Annual temperatures range from a high of 38 °C (100 °F) to a low of 11 °C (52 °F). The record high is 43.3 °C (109.9 °F) and record low is 7.4 °C (45.3 °F) on 1962-01-22.[25]. Though 7.4 °C (45.3 °F) is the lowest recorded by one of the two official meteorological weather stations, a low of 6.5 °C (43.7 °F) was recorded on February 8, 2008 at a weather station near Kanheri Caves that lies within city limits.[26]

Economy

Cuffe Parade is an important business district in Mumbai, home to the World Trade Center as well as other important financial institutions

Cuffe Parade is an important business district in Mumbai, home to the World Trade Center as well as other important financial institutions

The Bombay Stock Exchange is the oldest stock exchange in Asia.

The Bombay Stock Exchange is the oldest stock exchange in Asia.

Main article: Economy of Mumbai

Mumbai serves as an important economic hub of the country, contributing 10% of all factory employment, 40% of all income tax collections, 60% of all customs duty collections, 20% of all central excise tax collections, 40% of India’s foreign trade and 40 billion Rupees (US$ 1 billion) in corporate taxes.[27] Mumbai’s per-capita income is Rs.48,954 which is almost three times the national average.[28] Many of India’s numerous conglomerates (including State Bank Of India, Tata Group, Godrej and Reliance), and four of the Fortune Global 500 companies are based in Mumbai. Many foreign banks and financial institutions also have branches in this area, the World Trade Centre (Mumbai)[29] being the most prominent one. Up until the 1980s, Mumbai owed its prosperity largely to textile mills and the seaport, but the local economy has since been diversified to include engineering, diamond-polishing, healthcare and information technology. Mumbai is home to the Bhabha Atomic Research Center, and most of India’s specialized, technical industries, having a modern industrial infrastructure and vast, skilled human resources. Rising venture capital firms, start-ups and established brands work in aerospace, optical engineering, medical research, computers and electronic equipment of all varieties, shipbuilding and salvaging, and renewable energy and power. The Oil and Natural Gas Corporation (ONGC) also runs oil operations at Bombay High, an offshore oilfield located 160 km off the coast of Mumbai. The Bombay High supplies 14% of India’s oil requirement and accounts for about 38% of all domestic production.[30] The Knowledge City[31] set up by the Reliance Communications is the largest economy campus in India, located at Navi Mumbai in Mumbai.[32]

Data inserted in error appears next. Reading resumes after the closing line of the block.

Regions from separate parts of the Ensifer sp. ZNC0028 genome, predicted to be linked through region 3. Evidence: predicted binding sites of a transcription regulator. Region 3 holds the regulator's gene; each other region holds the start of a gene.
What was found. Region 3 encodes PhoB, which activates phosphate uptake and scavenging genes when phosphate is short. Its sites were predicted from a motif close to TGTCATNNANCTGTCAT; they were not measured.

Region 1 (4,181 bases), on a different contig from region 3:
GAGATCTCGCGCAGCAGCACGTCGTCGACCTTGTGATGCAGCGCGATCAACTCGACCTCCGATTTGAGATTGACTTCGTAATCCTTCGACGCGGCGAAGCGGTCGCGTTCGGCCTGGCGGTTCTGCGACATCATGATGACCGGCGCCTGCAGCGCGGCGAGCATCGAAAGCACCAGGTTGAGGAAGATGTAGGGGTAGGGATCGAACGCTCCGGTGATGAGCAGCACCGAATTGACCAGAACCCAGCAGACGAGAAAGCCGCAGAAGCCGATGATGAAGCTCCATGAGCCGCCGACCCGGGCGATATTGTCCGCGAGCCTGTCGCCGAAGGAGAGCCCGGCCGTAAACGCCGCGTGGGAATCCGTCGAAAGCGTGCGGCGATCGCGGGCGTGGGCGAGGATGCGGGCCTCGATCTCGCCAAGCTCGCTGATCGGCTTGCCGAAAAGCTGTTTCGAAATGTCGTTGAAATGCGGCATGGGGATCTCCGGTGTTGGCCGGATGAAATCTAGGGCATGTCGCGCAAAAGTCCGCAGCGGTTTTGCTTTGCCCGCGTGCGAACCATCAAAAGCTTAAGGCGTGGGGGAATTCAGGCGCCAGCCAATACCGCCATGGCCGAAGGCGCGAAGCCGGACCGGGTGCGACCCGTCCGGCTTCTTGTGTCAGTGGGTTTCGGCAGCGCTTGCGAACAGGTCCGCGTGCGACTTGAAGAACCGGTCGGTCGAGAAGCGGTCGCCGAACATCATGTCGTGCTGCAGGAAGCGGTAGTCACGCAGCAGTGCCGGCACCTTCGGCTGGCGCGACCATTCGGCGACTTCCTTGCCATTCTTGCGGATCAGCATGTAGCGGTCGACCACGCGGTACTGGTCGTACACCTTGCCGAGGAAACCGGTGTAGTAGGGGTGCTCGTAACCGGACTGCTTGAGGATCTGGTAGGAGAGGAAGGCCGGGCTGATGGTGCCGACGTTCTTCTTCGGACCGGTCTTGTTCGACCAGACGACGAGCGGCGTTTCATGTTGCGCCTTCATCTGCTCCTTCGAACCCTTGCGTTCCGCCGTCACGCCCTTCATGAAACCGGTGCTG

Mumbai’s status as the state capital means that state and central government employees make up a large percentage of the city’s workforce. Mumbai also has a large unskilled and semi-skilled labour population, who primarily earn their livelihood as hawkers, taxi drivers, mechanics and other such blue collar professions. The port and shipping industry, too, employs many residents, directly or indirectly. In Dharavi, in central Mumbai, there is an increasingly large recycling industry, processing recyclable waste from other parts of the city; the district has an estimated 15,000 single-room factories.[33]

The media industry is another major employer in Mumbai. Most of India’s major television and satellite networks, as well as its major publishing houses, are headquartered here. The centre of the Hindi movie industry, Bollywood produces the largest number of films per year in the world; and the name Bollywood is a portmanteau of Bombay and Hollywood. Marathi television and Marathi film industry are also based in Mumbai.

Along with the rest of India, Mumbai, its commercial capital, has witnessed an economic boom since the liberalisation of 1991, the finance boom in the mid-nineties and the IT, export, services and BPO boom in this decade. The middle class in Mumbai is the segment most impacted by this boom and is the driver behind the consequent consumer boom. Upward mobility among Mumbaikars has led to a direct increase in consumer spending. Mumbai has been ranked 10th among the world’s biggest centres of commerce in terms of financial flow in a survey compiled by Mastercard Worldwide.[34]